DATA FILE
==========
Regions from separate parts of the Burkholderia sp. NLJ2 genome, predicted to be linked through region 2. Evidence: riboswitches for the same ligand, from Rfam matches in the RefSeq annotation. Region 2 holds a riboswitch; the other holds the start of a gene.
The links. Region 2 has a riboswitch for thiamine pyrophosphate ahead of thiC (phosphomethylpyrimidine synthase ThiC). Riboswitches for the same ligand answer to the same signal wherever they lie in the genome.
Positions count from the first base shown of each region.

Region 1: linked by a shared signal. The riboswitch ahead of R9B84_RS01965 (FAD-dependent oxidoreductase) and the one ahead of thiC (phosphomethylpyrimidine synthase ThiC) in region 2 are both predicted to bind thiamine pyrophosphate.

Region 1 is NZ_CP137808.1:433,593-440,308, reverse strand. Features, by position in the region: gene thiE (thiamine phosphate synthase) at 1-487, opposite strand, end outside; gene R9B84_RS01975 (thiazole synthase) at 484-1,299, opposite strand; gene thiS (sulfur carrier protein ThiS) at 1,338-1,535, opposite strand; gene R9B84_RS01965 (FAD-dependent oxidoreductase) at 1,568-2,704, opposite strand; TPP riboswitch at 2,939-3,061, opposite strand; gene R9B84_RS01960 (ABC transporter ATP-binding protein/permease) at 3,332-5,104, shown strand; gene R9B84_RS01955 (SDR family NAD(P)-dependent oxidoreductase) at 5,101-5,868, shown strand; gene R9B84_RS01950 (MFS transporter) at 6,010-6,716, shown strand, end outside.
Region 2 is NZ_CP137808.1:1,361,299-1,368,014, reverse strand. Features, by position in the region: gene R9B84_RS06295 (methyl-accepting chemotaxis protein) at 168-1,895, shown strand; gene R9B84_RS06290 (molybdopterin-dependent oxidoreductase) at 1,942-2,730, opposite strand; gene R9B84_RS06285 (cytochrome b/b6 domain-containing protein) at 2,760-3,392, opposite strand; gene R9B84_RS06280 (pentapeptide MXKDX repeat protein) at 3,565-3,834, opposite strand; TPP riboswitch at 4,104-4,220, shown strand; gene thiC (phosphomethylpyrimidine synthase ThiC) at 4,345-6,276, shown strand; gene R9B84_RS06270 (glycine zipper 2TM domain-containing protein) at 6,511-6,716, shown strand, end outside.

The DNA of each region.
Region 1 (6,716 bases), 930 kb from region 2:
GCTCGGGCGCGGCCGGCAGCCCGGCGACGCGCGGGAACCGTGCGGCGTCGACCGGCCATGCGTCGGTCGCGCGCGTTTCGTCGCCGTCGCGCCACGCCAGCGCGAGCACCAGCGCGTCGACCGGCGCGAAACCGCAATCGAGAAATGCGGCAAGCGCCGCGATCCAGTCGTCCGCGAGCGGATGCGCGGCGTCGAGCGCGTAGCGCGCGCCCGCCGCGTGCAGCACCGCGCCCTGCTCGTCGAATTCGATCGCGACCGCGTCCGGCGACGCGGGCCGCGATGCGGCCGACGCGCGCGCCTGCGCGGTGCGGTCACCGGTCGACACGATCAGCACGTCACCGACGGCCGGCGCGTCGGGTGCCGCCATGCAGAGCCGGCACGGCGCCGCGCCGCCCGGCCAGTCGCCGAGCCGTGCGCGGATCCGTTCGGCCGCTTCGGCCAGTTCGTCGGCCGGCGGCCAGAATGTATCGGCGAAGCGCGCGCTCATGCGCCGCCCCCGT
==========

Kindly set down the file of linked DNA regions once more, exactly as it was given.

Regions from separate parts of the Burkholderia sp. NLJ2 genome, predicted to be linked through region 2. Evidence: riboswitches for the same ligand, from Rfam matches in the RefSeq annotation. Region 2 holds a riboswitch; the other holds the start of a gene.
The links. Region 2 has a riboswitch for thiamine pyrophosphate ahead of thiC (phosphomethylpyrimidine synthase ThiC). Riboswitches for the same ligand answer to the same signal wherever they lie in the genome.
Positions count from the first base shown of each region.

Region 1: linked by a shared signal. The riboswitch ahead of R9B84_RS01965 (FAD-dependent oxidoreductase) and the one ahead of thiC (phosphomethylpyrimidine synthase ThiC) in region 2 are both predicted to bind thiamine pyrophosphate.

Region 1 is NZ_CP137808.1:433,593-440,308, reverse strand. Features, by position in the region: gene thiE (thiamine phosphate synthase) at 1-487, opposite strand, end outside; gene R9B84_RS01975 (thiazole synthase) at 484-1,299, opposite strand; gene thiS (sulfur carrier protein ThiS) at 1,338-1,535, opposite strand; gene R9B84_RS01965 (FAD-dependent oxidoreductase) at 1,568-2,704, opposite strand; TPP riboswitch at 2,939-3,061, opposite strand; gene R9B84_RS01960 (ABC transporter ATP-binding protein/permease) at 3,332-5,104, shown strand; gene R9B84_RS01955 (SDR family NAD(P)-dependent oxidoreductase) at 5,101-5,868, shown strand; gene R9B84_RS01950 (MFS transporter) at 6,010-6,716, shown strand, end outside.
Region 2 is NZ_CP137808.1:1,361,299-1,368,014, reverse strand. Features, by position in the region: gene R9B84_RS06295 (methyl-accepting chemotaxis protein) at 168-1,895, shown strand; gene R9B84_RS06290 (molybdopterin-dependent oxidoreductase) at 1,942-2,730, opposite strand; gene R9B84_RS06285 (cytochrome b/b6 domain-containing protein) at 2,760-3,392, opposite strand; gene R9B84_RS06280 (pentapeptide MXKDX repeat protein) at 3,565-3,834, opposite strand; TPP riboswitch at 4,104-4,220, shown strand; gene thiC (phosphomethylpyrimidine synthase ThiC) at 4,345-6,276, shown strand; gene R9B84_RS06270 (glycine zipper 2TM domain-containing protein) at 6,511-6,716, shown strand, end outside.

The DNA of each region.
Region 1 (6,716 bases), 930 kb from region 2:
GCTCGGGCGCGGCCGGCAGCCCGGCGACGCGCGGGAACCGTGCGGCGTCGACCGGCCATGCGTCGGTCGCGCGCGTTTCGTCGCCGTCGCGCCACGCCAGCGCGAGCACCAGCGCGTCGACCGGCGCGAAACCGCAATCGAGAAATGCGGCAAGCGCCGCGATCCAGTCGTCCGCGAGCGGATGCGCGGCGTCGAGCGCGTAGCGCGCGCCCGCCGCGTGCAGCACCGCGCCCTGCTCGTCGAATTCGATCGCGACCGCGTCCGGCGACGCGGGCCGCGATGCGGCCGACGCGCGCGCCTGCGCGGTGCGGTCACCGGTCGACACGATCAGCACGTCACCGACGGCCGGCGCGTCGGGTGCCGCCATGCAGAGCCGGCACGGCGCCGCGCCGCCCGGCCAGTCGCCGAGCCGTGCGCGGATCCGTTCGGCCGCTTCGGCCAGTTCGTCGGCCGGCGGCCAGAATGTATCGGCGAAGCGCGCGCTCATGCGCCGCCCCCGT